Friday, November 22, 2019

The Debate of Testing Newborns for Adult Onset Diseases

The rise of genome sequencing has allowed for risk analysis of development of certain diseases.  There are now debates going on about whether or not parents of a child should be able to sequence their child's genome for diseases that occur in adulthood. Lainie Ross, a Chicago Medical ethicist, argues against testing for adult diseases stating that creating “patients in waiting” is unethical as they may not have to be concerned about the condition for decades.
One example of a case involving this issue occurred during the BabySeq Project which sought to screen newborn genomes for childhood onset diseases. However, in one individual a BRCA2 mutation was discovered which is tied to an increased risk of breast cancer. Due to the fact that this is an adult onset condition, they had to ask the review board for permission to tell the parents arguing that the information could be beneficial to the child by showing there is a mutation visible in the family line which could cause the parents to get tested. Therefore, if the parents are positive for the mutation this information could have the potential to keep the child's parent alive. However, this argument does not keep the child's best interests in mind and rather uses the infant genome as a way to get information for the parents. Therefore, the question becomes one of the parents right to know their child's genomic data. Now, patients can opt out of the sequencing, and when it is done there is usually no testing for adult onset disease.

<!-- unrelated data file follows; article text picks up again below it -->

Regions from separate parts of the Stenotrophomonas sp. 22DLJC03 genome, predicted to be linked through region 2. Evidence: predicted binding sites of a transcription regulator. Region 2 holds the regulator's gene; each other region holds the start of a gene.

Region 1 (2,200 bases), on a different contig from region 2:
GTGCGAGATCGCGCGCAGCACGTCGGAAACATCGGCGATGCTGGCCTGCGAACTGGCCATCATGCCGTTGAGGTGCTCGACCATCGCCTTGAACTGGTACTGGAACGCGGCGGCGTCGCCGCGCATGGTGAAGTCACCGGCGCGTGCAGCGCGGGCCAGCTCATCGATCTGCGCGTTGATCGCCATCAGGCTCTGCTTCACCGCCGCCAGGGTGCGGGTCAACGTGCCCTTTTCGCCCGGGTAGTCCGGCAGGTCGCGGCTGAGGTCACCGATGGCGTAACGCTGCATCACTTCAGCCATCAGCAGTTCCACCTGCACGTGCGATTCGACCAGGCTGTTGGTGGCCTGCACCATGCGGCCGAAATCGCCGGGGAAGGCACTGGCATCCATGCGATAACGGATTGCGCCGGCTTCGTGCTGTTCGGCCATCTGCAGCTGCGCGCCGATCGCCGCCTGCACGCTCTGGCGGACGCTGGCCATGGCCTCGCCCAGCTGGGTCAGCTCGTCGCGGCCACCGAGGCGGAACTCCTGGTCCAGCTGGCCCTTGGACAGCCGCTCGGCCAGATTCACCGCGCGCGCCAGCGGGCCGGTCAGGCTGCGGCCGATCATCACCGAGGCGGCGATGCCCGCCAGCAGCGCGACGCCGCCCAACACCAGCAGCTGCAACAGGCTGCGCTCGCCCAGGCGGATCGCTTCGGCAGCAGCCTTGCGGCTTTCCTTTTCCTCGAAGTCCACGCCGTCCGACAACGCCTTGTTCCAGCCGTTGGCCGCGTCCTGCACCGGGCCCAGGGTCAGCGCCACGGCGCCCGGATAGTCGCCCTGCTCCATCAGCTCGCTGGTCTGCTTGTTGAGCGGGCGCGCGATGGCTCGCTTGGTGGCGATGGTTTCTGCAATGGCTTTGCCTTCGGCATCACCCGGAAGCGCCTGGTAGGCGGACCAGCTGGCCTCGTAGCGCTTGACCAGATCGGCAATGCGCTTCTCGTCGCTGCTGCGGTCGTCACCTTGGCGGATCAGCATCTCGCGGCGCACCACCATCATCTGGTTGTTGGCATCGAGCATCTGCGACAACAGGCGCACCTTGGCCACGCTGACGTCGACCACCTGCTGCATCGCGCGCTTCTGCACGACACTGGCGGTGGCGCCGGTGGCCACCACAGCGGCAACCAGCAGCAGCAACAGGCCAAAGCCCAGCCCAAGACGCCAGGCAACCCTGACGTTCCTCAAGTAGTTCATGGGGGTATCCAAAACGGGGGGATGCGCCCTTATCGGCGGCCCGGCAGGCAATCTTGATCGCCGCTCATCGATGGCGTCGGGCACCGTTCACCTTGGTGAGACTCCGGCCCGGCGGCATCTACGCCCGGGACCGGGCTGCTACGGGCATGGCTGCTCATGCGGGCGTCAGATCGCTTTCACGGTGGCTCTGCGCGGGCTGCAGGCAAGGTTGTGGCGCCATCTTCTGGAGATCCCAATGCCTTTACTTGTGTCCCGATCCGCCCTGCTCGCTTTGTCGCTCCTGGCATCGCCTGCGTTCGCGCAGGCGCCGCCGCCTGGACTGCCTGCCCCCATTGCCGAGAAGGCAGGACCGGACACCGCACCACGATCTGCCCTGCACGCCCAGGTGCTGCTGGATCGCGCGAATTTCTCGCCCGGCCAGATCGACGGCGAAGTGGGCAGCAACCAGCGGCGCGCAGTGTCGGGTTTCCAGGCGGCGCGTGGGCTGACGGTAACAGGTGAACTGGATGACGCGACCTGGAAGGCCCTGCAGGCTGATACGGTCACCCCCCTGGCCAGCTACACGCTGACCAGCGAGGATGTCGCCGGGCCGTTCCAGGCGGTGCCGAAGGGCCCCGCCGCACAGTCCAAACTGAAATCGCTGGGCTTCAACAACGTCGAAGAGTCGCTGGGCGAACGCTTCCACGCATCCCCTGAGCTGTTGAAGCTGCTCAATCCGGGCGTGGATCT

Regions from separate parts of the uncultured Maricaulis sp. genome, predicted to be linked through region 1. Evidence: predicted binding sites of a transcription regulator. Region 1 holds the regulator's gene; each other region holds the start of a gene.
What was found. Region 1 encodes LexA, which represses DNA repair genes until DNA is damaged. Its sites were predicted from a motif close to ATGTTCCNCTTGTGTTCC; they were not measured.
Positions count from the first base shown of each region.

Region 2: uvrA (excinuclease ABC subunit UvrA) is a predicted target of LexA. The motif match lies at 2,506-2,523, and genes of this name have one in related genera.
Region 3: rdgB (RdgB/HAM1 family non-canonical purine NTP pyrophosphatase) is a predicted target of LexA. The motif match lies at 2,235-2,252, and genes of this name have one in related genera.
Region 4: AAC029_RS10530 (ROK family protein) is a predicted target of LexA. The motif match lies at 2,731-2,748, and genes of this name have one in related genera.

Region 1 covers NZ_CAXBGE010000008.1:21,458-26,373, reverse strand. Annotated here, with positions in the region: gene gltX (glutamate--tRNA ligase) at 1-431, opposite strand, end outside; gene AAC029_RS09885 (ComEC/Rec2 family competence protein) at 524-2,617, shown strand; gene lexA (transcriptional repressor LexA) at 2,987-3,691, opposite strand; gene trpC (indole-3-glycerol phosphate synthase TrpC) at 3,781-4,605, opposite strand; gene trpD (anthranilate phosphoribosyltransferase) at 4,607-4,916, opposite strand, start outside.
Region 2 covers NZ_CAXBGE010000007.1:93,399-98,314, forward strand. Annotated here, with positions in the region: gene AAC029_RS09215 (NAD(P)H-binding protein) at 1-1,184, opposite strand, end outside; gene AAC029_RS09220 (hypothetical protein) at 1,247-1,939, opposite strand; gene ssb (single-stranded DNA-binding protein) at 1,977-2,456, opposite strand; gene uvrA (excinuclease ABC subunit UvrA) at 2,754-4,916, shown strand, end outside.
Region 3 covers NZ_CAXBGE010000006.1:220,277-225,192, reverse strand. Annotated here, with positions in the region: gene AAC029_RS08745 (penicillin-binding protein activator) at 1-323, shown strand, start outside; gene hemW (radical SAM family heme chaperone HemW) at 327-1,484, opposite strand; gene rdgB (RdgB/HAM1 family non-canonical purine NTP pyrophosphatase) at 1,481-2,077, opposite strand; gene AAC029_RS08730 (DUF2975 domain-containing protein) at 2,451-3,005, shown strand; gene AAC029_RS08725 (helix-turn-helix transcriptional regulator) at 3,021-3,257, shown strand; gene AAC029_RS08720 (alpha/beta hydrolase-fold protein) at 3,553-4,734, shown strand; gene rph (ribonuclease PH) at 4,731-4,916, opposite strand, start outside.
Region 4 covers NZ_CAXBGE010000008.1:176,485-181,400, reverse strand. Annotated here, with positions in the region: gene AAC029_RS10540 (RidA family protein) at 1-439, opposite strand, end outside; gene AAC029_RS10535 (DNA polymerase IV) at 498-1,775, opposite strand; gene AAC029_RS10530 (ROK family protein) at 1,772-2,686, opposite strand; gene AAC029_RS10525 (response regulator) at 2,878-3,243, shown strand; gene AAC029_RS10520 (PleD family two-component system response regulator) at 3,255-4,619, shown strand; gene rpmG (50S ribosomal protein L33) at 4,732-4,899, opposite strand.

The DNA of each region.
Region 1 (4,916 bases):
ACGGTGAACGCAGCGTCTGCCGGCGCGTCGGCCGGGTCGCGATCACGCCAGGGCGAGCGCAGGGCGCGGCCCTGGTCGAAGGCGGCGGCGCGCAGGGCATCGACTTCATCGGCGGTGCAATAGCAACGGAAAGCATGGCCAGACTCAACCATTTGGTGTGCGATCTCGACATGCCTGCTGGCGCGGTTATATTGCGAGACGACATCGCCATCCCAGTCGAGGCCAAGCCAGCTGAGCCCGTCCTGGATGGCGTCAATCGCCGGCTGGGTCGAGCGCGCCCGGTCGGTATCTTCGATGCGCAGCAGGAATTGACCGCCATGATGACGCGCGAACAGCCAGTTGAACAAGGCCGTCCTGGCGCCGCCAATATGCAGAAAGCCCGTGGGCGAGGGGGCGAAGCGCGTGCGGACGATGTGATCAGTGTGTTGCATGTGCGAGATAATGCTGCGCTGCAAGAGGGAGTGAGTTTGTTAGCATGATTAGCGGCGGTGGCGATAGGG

Image result for babyseq project

This debate is relevant to genetics because it is an example of the limitations that ethics put on science. Even though we have the technology to sequence children for adult onset diseases it does not mean that we should do so. I agree with this in the sense that it could cause unneeded anxiety for years before the first symptoms even occur. However, I could also see the possible usefulness in knowing about a disease that early in development. 

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